Blondy’s family extend a special thank you to Blondy’s team of care providers at Riverside Health Care Center for their care, concern and kindness during his convalescence there.
Cremation has taken place and planning for a memorial service is underway and will be scheduled for late spring/early summer.
Patricia A. Bielenberg
Patricia A. Bielenberg, age 74, passed away peacefully of natural causes in her home on January 2, 2016.
She attended schools in Deer Lodge and graduated from Montana State University where she was a member of the Pi Beta Phi Sorority. Patricia also attended Portland State University and obtained her CPA license in Oregon where she worked before moving to Phoenix, Ariz. in 1985. She retired as Audit Manager in 1992 and returned to Deer Lodge.
Wherever she lived, she found kindred spirits. One of her favorite groups was the Missoula Calligraphy Guild. Patricia continued learning throughout her life. One subject she strove to master was calligraphy, many friends have received her wonderful hand crafted cards and artwork. She also explored jewelry making, and quilling.
Throughout her life, Patricia was active in civic and arts organizations. Locally, she was one of the founding people for the New to You store with Deer Lodge Woman’s Club; an active member of Powell County Progress (now Powell County Economic Development), and Powell County Museum and Arts Foundation to name a few. She always helped those less fortunate than herself through many charities. Patricia lent her talents as a calligrapher, leader, and computer aficionado to many projects.
Patricia’s life style was one of loving people, animals and beauty. She had the best laugh, a sharp wit which she did not employ to hurt and a very fun but complex personality. She tried hard not to offend, but she believed we all have the right to live our lives in our own style.
She was preceded in death by her parents, Nick and Bette Bielenberg and her brother Nick. She is survived by her nephew Denis Bielenberg. A small private graveside memorial is planned by the family in the spring.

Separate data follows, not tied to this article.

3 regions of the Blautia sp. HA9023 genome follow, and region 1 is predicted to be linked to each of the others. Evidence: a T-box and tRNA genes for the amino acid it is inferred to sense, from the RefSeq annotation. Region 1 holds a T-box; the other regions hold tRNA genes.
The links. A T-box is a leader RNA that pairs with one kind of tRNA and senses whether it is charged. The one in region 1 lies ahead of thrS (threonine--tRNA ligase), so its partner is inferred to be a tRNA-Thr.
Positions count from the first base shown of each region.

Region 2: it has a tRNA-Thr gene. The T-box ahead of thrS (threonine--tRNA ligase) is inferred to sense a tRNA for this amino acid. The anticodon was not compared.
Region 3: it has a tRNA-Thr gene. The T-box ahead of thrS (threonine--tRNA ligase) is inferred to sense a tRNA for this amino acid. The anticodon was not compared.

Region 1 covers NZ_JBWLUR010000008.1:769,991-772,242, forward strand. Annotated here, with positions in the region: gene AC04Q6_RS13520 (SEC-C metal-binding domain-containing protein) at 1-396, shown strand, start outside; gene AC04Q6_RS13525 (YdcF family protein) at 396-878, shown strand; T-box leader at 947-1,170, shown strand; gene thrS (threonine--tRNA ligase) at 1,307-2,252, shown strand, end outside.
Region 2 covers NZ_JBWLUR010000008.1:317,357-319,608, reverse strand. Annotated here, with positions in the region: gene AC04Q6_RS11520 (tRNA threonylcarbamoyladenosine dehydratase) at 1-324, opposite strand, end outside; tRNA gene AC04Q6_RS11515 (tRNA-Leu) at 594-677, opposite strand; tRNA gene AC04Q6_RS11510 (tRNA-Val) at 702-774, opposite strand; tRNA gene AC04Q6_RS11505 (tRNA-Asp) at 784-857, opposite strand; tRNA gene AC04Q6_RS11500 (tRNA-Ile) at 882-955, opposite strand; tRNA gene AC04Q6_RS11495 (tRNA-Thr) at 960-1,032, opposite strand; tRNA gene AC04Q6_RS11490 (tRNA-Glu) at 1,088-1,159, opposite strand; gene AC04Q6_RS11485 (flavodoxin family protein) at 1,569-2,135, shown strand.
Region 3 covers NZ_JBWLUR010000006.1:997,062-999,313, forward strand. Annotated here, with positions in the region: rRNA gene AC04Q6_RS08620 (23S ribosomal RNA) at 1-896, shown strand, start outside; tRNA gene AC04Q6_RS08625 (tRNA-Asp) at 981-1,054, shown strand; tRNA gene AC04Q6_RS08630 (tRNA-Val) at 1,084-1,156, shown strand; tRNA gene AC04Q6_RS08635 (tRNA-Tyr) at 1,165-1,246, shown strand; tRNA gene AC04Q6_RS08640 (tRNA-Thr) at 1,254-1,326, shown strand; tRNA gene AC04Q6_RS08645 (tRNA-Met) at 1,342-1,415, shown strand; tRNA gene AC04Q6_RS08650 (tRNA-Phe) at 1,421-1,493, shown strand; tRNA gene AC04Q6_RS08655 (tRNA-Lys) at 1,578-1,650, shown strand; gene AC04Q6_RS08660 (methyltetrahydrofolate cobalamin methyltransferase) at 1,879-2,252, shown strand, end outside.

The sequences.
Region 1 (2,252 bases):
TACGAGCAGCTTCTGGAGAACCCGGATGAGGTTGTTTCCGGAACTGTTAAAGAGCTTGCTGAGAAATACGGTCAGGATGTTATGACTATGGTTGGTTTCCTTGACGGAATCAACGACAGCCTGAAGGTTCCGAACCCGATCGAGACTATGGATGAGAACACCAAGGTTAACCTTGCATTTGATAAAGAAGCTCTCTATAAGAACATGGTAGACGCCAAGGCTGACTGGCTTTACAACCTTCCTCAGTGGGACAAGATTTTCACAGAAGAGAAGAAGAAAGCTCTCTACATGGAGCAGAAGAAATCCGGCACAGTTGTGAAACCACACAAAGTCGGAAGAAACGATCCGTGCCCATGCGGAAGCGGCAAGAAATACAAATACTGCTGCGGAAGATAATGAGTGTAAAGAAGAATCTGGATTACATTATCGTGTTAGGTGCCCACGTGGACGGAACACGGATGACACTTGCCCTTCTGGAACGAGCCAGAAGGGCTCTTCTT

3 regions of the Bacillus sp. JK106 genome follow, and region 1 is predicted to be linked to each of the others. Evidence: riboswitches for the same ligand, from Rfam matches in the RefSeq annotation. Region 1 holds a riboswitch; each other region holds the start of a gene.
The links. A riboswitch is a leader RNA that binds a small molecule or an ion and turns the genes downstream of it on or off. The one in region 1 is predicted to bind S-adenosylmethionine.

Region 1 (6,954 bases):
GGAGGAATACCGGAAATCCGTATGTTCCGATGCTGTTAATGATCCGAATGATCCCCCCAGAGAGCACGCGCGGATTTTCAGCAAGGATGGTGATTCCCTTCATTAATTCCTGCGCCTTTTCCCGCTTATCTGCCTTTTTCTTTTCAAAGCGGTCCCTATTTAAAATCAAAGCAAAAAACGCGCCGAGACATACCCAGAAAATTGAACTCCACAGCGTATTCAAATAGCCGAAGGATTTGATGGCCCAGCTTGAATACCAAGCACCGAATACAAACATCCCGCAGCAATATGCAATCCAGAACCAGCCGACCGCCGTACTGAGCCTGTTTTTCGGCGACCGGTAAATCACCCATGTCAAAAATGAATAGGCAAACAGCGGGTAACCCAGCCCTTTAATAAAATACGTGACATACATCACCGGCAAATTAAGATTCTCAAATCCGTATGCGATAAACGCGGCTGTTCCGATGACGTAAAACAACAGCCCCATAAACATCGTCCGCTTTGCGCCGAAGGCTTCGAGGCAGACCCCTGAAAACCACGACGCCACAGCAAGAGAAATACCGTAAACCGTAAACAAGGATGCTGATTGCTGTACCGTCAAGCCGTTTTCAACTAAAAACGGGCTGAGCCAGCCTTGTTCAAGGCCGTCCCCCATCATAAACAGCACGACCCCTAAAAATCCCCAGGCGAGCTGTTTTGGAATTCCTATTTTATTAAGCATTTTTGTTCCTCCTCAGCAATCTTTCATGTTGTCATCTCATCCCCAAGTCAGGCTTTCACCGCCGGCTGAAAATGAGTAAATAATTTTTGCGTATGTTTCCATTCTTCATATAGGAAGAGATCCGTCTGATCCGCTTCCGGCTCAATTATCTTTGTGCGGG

Donald Edward DeYott
On Monday, January 11, 2016 Donald Edward DeYott used the last of his nine lives and we lost him to a new adventure. He passed away at Deer Lodge Medical Center surrounded by most of his family.
He is survived by his wife of 61 years, Connie McCarthy DeYott, eight children Joy & Jim Grady, Denise DeYott, Donata DeYott, Lorrie DeYott, Larry & Deanna DeYott, Dan Joe DeYott, Rae Ann & Klinton Forseth, Bill & Sandy DeYott; grandchildren and great-grandchildren John Grady, Jimmy Grady, his daughter Mackenzie, Conner DeYott, Katie DeYott, Joey DeYott, Ritien Glosser her fiancee Garry Stocker, Mackie Glosser, her son Cooper Simon, Kayla Forseth, Alex DeYott, Joyce DeYott; brother & sister-in-law Ray & Terry DeYott, sister-in-law and brother-in-law Jean & Ivan Draper; nieces and nephews Joe & Fran Tierney, Dan & Joyce Tierney, Colleen & Brian Mee, Gale & Bill Bacon, Tim & Lee Ann Tierney, Kathy & Bruce Contway, John & Yvonne McCarthy, Rochelle & Perry Jones, Denise & Gene Beaudoin, Cherrie & Tim Anders, Ray & Rachel DeYott Jr. plus a multitude of loving great nieces and nephews. He was preceded in death by his parents Mary Nugent DeYott and Raymond Edward DeYott, three children Stephen Edward, Debra Ann and Patricia Ann, his sister and brother-in-law Lorraine and Eugene Tierney, brother-in-law and sister-in-law Jerry & Jean McCarthy, sister-in-law Deanna Marsing and two grandsons Glen Edward DeYott and Donald Edward DeYott Jr.